VEHICLE DEALERSHIP: Limitation of Remedies not procedurally or substantively unconscionable under Texas law, prohibits dealer from asserting claim for lost profits due to breach of contract involving trucks with non-compliant air brakes… fraud claim subject to Montana law, barred by 2-year statute that ran from time Japanese employee deposition revealed that compliance certificates were false… punitives, pled as separate cause, are not stand-alone cause, claim fails because substantive claims fail… repurchase claim subject to Montana law, barred by 2-year statute for claims arising out of statutory liability… constructive fraud claim not ripe for decision, but also subject to 2-year fraud statute… Molloy.
Montana Trucks and UD Trucks North America (formerly Nissan Diesel) entered into a dealer sales & service agreement in 2003 which specified that Montana Trucks was an authorized seller of UD trucks and UD would provide vehicles that complied with Federal Motor Vehicle Safety Standards. MT purchased 8 UD3300 trucks 12/06-12/07. Although UD represented that they were certified for the US, they were noncompliant with FMVSS §121 air brake rules. UD recalled the 3300s in 2007 because they did not satisfy air brake regulations.
Also in 2006, Pioneer Drive entered into a similar sales agreement with UD. Randy Botsford was president of PD and a majority owner of MT. Randy’s brother Terry Botsford was attorney for PD and had an ownership interest in MT. Mark Byington was PD’s CFO and had an ownership interest in MT. UD made the same representations to PD as to UD3300 compliance with §121. PD sued Nissan Diesel (now UD Trucks) in 7/08 for, inter alia, breach of contract for failing to supply compliant trucks. ND removed to this Court in 8/08. Terry Botsford received reports from Link-Radinski that found noncompliant brakes. ND denied the noncompliance. ND Japan employee Kazuaki Sasame was deposed in 2/10. Randy Botsford and Byington attended. Sasame testified that the compliance certificates that accompanied the trucks were false. ND settled with PD in 4/10 for a confidential amount and Sasame’s deposition was sealed.
UD terminated the dealer agreement with MT in 1/09. MT demanded that UD repurchase 2 trucks pursuant to MCA 30-11-702. UD refused, ostensibly because they had been modified. MT sued UD in 2/12 for breach of contract, fraud, and punitives. The date of the MT suit is 2 years, 2 weeks after the Sasame depositions. UD requests summary judgment.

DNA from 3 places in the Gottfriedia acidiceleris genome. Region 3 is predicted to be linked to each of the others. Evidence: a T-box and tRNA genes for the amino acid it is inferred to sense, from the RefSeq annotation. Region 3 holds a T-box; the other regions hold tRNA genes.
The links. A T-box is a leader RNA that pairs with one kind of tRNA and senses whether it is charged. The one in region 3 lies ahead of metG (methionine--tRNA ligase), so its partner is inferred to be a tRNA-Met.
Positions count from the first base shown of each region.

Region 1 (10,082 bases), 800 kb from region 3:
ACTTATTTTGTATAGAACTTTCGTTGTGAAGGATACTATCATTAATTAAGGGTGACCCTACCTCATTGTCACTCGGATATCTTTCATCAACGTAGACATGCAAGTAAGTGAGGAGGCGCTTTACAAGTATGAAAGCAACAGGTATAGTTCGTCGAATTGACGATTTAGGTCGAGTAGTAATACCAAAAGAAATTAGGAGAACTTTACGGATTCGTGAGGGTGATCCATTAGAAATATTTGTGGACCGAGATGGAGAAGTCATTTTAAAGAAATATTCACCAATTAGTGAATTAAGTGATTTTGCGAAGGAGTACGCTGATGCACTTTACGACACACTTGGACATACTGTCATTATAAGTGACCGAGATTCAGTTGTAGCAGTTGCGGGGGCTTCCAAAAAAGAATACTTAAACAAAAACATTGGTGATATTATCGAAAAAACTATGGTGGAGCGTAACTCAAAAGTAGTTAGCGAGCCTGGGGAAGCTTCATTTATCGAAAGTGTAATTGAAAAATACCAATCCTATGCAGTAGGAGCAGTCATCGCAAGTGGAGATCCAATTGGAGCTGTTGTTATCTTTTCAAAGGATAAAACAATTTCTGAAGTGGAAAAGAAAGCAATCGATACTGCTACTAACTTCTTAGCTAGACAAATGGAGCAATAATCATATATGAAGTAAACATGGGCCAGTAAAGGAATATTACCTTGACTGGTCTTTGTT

The Limitation of Remedies provision prevents MT from asserting its claim for consequential damages for breach of contract. Since only 2 of the 3 parts ofRestatement of Conflict of Laws §187(2)(b), which Montana relies on, are met, the choice-of-law provision will be enforced and Texas law is applied to the breach of contract claim. Both parties eventually agreed that Texas law applies to the contract claim. MT claimed in its 2nd amended complaint that lost profits are the damages it suffered. Not until its response to UD’s summary judgment motion did it assert that it suffered additional damages from continuing to acquire operating loans based on UD’s representations that the trucks were compliant. UD requested summary judgment on “contract damages,” so the analysis is limited to lost profits because they are the only damages claimed in the complaint. Lost profits are consequential damages. Tex. Bus. & Com. Code 2.715. The Limitations of Remedies provision precludes consequential damages including lost profits. MT argues that the limitation is unconscionable under TBCC 2.719. Texas law requires a showing of substantive and procedural unconscionability. Blount (Tex. App.-Dallas 1968) declared that unconscionability results when “no man in his senses and not under a delusion would enter into and no honest and fair person would accept” a contract on such terms. MT notes that it was not allowed to revise the contract despite its requests. However, there is no showing that it was oppressed or unfairly surprised by the limitation. Lindemann (5th Cir. 1987), in which the plaintiff was unable to negotiate exclusion of consequential damages, found no procedural unconscionability even though one party had superior bargaining power. The same result rings true here. MT also insists that the contract was substantively unconscionable because it limited its direct & consequential damages while only limiting UD’s consequential damages. Since MT only pled consequential damages, the briefs addressed the limitation of consequential damages, which is not unconscionable because it applies equally to both parties. Construing the facts favorably to MT, no reasonable jury could find that the agreement is procedurally or substantively unconscionable. The Limitations of Remedies prohibits MT from asserting lost profits due to a breach of contract. Summary judgment for UD on breach of contract.